Mozambique’s Nyusi Begins 2nd Term amid Violent Challenges
Mozambique’s President Filipe Nyusi was sworn in for a second and final term Wednesday after five turbulent years in office amid two armed insurgencies. Nyusi, 60, won re-election in October with 73% of the vote, while the opposition alleged irregularities. The president of Portugal, Mozambique’s former colonial power, and the leaders of Angola, South Africa and Zimbabwe were among the dignitaries who attended the open-air inauguration in downtown Maputo, capital of the southern African country of 30 million people. Ossufo Momade, the leader of the Renamo opposition who had protested Nyusi’s reelection as unfair, did not attend the ceremony. … The crowning achievement of Nyusi’s first term was meant to be the peace agreement signed in August with the armed opposition Renamo. Instead, it triggered fresh violence in central Mozambique by dissidents unhappy with the terms of the accord. More than 15 armed attacks on vehicles in central Mozambique have been reported in recent months, killing 21 people. Nyusi’s government is also battling to contain deadly attacks in the northernmost province of Cabo Delgado by extremists reportedly linked to the Islamic State group. An estimated 300 people have been killed, including by beheading, since the attacks began in 2017. AP

Nigeria: Why Supreme Court Sacked Ihedioha, Declared APC’s Uzodinma Winner in Imo
The Supreme Court on Tuesday nullified the election of Emeka Ihedioha of the Peoples Democratic Party (PDP) as the governor of Imo State. The apex court declared Hope Uzodinma of the All Progressives Congress (APC) as the winner of the March 9 governorship election in the state. In the unanimous judgment of the seven-member panel, read by Justice Kudirat Kekere-Ekun, the apex court agreed that results in 388 polling units were unlawfully excluded during the collation of the final governorship election result in Imo State. Justice Kekere-Ekun said with the results from the 388 polling units added, Mr Uzodinma polled a majority of the lawful votes and ought to have been declared the winner of the election by the Independent National Electoral Commission, INEC. The judge did not provide the details of the new votes scored by each of the candidates after the addition of the results from the 388 polling units. Consequently, she voided and set aside the declaration of Mr lhedioha as the winner of the 2019 governorship election in the South-East state. Premium Times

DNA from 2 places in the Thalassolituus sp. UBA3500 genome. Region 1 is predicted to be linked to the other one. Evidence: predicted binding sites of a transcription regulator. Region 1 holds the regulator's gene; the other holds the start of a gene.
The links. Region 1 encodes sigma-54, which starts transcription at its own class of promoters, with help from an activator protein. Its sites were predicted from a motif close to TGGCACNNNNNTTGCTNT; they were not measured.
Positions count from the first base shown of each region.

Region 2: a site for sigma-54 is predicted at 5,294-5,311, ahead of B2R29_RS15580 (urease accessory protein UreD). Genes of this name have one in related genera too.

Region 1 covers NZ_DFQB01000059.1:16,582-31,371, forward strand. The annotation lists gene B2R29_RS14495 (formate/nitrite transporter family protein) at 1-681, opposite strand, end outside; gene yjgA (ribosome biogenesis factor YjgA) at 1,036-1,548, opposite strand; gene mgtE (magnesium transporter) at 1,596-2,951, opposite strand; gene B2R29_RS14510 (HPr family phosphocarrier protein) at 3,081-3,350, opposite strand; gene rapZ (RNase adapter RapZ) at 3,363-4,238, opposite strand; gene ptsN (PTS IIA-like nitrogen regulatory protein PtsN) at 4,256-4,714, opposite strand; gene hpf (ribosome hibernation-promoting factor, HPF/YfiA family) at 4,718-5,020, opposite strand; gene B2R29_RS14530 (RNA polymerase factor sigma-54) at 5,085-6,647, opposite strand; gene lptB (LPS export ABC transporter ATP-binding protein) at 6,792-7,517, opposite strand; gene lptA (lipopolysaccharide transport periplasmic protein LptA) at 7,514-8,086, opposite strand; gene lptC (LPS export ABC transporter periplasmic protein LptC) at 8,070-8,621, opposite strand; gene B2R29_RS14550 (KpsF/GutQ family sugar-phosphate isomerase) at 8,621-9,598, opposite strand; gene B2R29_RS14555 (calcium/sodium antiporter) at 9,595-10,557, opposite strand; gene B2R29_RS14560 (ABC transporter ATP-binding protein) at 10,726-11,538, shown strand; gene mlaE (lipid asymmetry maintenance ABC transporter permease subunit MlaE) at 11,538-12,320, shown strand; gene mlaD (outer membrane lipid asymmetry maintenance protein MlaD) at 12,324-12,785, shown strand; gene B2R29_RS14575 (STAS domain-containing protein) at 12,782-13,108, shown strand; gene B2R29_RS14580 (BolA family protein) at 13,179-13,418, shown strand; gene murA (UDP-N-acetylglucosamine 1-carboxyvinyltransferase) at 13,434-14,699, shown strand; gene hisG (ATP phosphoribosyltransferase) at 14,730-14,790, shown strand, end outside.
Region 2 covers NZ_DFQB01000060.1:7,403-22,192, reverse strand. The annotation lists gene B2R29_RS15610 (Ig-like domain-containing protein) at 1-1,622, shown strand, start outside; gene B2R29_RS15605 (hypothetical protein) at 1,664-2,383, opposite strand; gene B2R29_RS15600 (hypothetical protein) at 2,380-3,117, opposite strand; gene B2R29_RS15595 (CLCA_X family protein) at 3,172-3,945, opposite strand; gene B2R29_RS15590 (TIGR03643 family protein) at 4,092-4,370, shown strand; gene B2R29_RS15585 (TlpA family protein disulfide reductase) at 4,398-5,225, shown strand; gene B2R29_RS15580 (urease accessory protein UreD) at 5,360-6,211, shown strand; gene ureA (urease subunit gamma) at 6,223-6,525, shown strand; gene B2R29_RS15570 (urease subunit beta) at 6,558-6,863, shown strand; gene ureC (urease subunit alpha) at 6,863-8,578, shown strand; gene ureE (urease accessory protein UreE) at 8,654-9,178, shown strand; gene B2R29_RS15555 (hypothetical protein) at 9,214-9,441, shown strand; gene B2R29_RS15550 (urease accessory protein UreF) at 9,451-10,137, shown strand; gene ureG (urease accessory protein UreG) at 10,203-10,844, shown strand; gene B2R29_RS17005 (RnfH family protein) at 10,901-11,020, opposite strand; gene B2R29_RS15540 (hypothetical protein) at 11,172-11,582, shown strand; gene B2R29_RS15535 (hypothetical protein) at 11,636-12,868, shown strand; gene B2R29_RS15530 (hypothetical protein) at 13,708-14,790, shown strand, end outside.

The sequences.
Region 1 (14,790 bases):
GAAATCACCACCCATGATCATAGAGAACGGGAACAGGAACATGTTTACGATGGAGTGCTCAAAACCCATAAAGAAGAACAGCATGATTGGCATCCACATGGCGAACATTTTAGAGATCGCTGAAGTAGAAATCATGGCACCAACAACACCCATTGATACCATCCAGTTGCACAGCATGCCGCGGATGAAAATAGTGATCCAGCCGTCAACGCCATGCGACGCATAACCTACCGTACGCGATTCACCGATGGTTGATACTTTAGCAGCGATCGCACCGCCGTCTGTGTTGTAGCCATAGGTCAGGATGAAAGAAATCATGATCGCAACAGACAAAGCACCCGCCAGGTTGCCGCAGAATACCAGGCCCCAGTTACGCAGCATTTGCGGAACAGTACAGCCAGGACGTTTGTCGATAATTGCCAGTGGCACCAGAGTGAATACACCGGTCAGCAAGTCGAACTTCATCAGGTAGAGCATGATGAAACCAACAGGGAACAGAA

Africa Struggles to Stem Deadly Flood of Fake Medicine
The World Health Organization (WHO) estimates that every year some 100,000 people across Africa die from taking “falsified or substandard” medication. The American Society of Tropical Medicine and Hygiene estimated in 2015 that 122,000 children under five died due to taking poor quality anti-malaria drugs in sub-Saharan Africa. Weak legislation, poor healthcare systems and widespread poverty have encouraged the growth of this parallel — and deadly — market. Since 2013, Africa has made up 42 percent of the fake medicine seized worldwide. The two drugs most likely to be out-of-date or poor, ineffective copies are antibiotics and anti-malarials, say experts. And bogus drugs not only pose a risk to the patient — they also play a worrying part in building resistance to vital frontline medications. In a bid to tackle the scourge, presidents from seven countries — the Republic of Congo, Gambia, Ghana, Niger, Senegal, Togo and Uganda — meet Friday in Lome to sign an agreement for criminalising trafficking in fake drugs. AFP

African Women Fight Underrepresentation in Climate Research
As a child, Kenyan meteorologist Saumu Shaka helped out on her parents’ small farm growing maize and pigeon pea and learned how the weather can hold food producers hostage. “Looking back, the yield has declined over the years,” said Ms. Shaka, who works with the Kenya Meteorological Department. A decade ago, her parents would get 25 sacks of maize from their six hectares in Taita Taveta County, southeast of Nairobi. Today that number dwindled to five bags at most, because of erratic rainfall that can spur crop-destroying pests. As climate change fuels extreme weather and threatens harvests, Africa needs more scientific expertise to help small-scale farmers adapt, especially women who tend to be hit worst, said Wanjiru Kamau-Rutenberg, director of Nairobi-based group African Women in Agricultural Research and Development (AWARD). According to the United Nations’ Food and Agriculture Organization (FAO), women represent nearly half of farmers in Africa and produce up to 80% of basic food crops. They are also largely responsible for preparing, storing, and processing food. But in many cases, the FAO says, they have limited rights, mobility, and access to resources, information, and decision-making power, making them more vulnerable and less able to adapt to climate change impacts than men are. The Christian Science Monitor



Photo: Adam Jones